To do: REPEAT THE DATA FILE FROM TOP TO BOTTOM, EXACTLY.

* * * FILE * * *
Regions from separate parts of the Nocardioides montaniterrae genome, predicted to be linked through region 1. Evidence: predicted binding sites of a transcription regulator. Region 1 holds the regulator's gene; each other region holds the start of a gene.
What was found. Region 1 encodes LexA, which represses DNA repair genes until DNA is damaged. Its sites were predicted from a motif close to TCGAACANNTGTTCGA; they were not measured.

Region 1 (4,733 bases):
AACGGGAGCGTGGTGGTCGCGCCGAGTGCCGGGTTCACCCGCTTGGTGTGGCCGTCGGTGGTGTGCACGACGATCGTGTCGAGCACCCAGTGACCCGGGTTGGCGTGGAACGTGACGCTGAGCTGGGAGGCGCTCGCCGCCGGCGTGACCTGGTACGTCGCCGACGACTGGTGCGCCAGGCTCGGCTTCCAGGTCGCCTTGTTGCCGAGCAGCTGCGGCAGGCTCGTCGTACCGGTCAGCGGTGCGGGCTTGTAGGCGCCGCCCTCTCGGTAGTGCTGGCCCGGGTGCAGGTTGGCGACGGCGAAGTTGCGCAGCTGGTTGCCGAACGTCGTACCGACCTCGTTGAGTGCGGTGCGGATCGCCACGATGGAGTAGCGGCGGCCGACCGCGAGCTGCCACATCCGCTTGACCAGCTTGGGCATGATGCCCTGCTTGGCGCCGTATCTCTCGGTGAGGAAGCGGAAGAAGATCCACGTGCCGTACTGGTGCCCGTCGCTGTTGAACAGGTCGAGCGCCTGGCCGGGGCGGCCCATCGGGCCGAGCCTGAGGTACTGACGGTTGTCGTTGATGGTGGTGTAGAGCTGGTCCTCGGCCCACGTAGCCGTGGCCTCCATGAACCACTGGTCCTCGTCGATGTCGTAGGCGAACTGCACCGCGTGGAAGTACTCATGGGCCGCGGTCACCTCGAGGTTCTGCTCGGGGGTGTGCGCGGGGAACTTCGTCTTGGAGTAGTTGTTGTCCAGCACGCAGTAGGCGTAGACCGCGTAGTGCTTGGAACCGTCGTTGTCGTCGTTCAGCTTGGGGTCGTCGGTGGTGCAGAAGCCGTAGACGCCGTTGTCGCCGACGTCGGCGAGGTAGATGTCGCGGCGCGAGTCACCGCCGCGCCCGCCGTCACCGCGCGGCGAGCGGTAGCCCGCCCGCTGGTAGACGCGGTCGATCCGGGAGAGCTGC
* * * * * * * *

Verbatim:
Regions from separate parts of the Nocardioides montaniterrae genome, predicted to be linked through region 1. Evidence: predicted binding sites of a transcription regulator. Region 1 holds the regulator's gene; each other region holds the start of a gene.
What was found. Region 1 encodes LexA, which represses DNA repair genes until DNA is damaged. Its sites were predicted from a motif close to TCGAACANNTGTTCGA; they were not measured.

Region 1 (4,733 bases):
AACGGGAGCGTGGTGGTCGCGCCGAGTGCCGGGTTCACCCGCTTGGTGTGGCCGTCGGTGGTGTGCACGACGATCGTGTCGAGCACCCAGTGACCCGGGTTGGCGTGGAACGTGACGCTGAGCTGGGAGGCGCTCGCCGCCGGCGTGACCTGGTACGTCGCCGACGACTGGTGCGCCAGGCTCGGCTTCCAGGTCGCCTTGTTGCCGAGCAGCTGCGGCAGGCTCGTCGTACCGGTCAGCGGTGCGGGCTTGTAGGCGCCGCCCTCTCGGTAGTGCTGGCCCGGGTGCAGGTTGGCGACGGCGAAGTTGCGCAGCTGGTTGCCGAACGTCGTACCGACCTCGTTGAGTGCGGTGCGGATCGCCACGATGGAGTAGCGGCGGCCGACCGCGAGCTGCCACATCCGCTTGACCAGCTTGGGCATGATGCCCTGCTTGGCGCCGTATCTCTCGGTGAGGAAGCGGAAGAAGATCCACGTGCCGTACTGGTGCCCGTCGCTGTTGAACAGGTCGAGCGCCTGGCCGGGGCGGCCCATCGGGCCGAGCCTGAGGTACTGACGGTTGTCGTTGATGGTGGTGTAGAGCTGGTCCTCGGCCCACGTAGCCGTGGCCTCCATGAACCACTGGTCCTCGTCGATGTCGTAGGCGAACTGCACCGCGTGGAAGTACTCATGGGCCGCGGTCACCTCGAGGTTCTGCTCGGGGGTGTGCGCGGGGAACTTCGTCTTGGAGTAGTTGTTGTCCAGCACGCAGTAGGCGTAGACCGCGTAGTGCTTGGAACCGTCGTTGTCGTCGTTCAGCTTGGGGTCGTCGGTGGTGCAGAAGCCGTAGACGCCGTTGTCGCCGACGTCGGCGAGGTAGATGTCGCGGCGCGAGTCACCGCCGCGCCCGCCGTCACCGCGCGGCGAGCGGTAGCCCGCCCGCTGGTAGACGCGGTCGATCCGGGAGAGCTGC